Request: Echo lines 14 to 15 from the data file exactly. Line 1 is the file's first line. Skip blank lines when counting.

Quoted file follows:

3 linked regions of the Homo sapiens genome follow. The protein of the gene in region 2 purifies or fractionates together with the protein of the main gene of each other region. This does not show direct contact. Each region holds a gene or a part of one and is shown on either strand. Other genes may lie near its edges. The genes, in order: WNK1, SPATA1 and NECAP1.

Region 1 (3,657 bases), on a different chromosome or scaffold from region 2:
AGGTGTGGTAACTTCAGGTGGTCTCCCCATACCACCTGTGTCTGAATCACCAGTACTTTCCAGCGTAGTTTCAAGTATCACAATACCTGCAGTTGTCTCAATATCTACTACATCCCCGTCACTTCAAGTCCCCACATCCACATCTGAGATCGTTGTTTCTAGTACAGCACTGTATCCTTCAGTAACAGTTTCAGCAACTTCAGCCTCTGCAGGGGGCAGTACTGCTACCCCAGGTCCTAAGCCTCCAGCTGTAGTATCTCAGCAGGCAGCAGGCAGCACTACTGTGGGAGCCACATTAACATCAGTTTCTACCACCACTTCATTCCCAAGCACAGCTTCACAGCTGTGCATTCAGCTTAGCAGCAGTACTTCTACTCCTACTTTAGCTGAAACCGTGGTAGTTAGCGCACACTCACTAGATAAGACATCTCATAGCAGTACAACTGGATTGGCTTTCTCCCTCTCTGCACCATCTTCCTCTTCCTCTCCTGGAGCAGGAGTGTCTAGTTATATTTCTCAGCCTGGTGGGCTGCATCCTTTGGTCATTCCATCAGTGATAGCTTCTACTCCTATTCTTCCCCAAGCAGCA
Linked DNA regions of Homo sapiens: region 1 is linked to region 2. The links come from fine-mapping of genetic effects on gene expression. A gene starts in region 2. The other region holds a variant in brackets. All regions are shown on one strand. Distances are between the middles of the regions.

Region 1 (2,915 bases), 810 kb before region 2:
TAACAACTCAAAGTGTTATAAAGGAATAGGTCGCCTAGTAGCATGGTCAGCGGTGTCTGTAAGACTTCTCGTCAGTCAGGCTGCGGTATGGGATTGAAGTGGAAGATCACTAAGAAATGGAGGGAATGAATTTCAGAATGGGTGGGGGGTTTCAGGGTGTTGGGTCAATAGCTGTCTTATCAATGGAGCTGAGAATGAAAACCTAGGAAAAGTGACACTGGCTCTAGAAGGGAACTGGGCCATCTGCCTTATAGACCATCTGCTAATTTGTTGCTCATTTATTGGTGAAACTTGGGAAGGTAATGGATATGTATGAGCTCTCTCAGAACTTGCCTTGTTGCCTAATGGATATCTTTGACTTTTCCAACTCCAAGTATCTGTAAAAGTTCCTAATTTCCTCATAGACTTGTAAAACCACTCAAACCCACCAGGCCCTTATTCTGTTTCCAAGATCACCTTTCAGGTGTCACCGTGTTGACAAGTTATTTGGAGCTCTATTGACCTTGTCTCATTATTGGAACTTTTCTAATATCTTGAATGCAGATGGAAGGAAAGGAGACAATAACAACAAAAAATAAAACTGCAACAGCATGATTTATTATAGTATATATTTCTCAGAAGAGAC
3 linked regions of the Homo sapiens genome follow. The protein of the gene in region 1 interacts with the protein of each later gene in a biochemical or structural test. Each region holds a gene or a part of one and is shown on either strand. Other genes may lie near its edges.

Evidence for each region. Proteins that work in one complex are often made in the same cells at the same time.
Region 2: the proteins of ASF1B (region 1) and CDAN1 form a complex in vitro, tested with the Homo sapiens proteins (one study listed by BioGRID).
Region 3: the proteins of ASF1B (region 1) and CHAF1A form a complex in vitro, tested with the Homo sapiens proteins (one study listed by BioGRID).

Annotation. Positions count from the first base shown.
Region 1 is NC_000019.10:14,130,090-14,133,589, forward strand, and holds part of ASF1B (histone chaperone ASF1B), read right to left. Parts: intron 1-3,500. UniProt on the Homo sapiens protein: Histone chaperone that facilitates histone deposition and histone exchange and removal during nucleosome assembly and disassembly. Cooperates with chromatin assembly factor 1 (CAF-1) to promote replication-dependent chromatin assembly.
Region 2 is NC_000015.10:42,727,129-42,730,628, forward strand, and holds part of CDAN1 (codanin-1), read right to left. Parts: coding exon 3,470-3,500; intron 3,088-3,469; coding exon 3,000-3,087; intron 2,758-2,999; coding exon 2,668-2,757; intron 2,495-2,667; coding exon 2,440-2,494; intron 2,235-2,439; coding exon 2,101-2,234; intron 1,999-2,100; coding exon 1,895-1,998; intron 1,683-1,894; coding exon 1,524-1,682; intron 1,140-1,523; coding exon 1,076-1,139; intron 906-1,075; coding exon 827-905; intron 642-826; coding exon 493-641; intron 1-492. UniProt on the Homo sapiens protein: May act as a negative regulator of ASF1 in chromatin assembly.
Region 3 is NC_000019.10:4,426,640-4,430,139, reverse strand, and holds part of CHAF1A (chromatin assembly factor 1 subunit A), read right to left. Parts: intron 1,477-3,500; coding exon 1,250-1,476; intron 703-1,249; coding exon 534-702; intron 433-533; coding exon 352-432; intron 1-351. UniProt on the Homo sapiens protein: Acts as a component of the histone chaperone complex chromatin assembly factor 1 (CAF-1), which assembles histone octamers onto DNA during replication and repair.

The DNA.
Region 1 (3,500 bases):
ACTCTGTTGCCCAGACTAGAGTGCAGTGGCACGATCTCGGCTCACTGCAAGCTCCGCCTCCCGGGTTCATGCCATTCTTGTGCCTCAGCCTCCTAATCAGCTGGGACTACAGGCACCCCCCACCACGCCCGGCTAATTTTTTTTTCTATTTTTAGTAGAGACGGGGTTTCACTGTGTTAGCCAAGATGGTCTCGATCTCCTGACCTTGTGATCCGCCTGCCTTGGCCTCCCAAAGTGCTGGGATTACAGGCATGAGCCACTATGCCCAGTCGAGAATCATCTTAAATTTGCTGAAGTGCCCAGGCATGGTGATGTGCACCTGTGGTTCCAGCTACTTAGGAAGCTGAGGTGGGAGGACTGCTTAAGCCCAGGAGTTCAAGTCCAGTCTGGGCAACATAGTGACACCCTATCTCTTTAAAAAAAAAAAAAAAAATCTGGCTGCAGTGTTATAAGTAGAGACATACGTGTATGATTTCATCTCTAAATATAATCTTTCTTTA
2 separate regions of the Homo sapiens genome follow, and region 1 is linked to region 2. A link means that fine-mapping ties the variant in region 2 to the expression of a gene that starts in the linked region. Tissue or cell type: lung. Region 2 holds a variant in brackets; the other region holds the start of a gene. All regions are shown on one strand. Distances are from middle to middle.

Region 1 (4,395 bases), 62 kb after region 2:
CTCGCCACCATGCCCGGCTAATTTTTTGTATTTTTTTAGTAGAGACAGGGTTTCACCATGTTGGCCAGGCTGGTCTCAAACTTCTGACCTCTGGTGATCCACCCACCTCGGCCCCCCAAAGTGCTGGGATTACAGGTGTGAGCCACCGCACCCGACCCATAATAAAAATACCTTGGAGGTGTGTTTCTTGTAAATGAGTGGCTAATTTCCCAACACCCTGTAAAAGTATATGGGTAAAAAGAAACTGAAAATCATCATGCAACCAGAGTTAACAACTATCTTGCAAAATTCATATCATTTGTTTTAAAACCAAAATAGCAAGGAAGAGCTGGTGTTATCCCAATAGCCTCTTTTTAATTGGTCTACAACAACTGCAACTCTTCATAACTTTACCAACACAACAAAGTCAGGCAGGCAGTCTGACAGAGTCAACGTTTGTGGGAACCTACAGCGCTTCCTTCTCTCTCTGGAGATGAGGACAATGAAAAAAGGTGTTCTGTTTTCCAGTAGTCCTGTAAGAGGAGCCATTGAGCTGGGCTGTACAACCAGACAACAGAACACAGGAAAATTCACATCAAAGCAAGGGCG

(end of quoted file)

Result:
Region 3 is NC_000019.10:4,426,640-4,430,139, reverse strand, and holds part of CHAF1A (chromatin assembly factor 1 subunit A), read right to left. Parts: intron 1,477-3,500; coding exon 1,250-1,476; intron 703-1,249; coding exon 534-702; intron 433-533; coding exon 352-432; intron 1-351. UniProt on the Homo sapiens protein: Acts as a component of the histone chaperone complex chromatin assembly factor 1 (CAF-1), which assembles histone octamers onto DNA during replication and repair.

The DNA.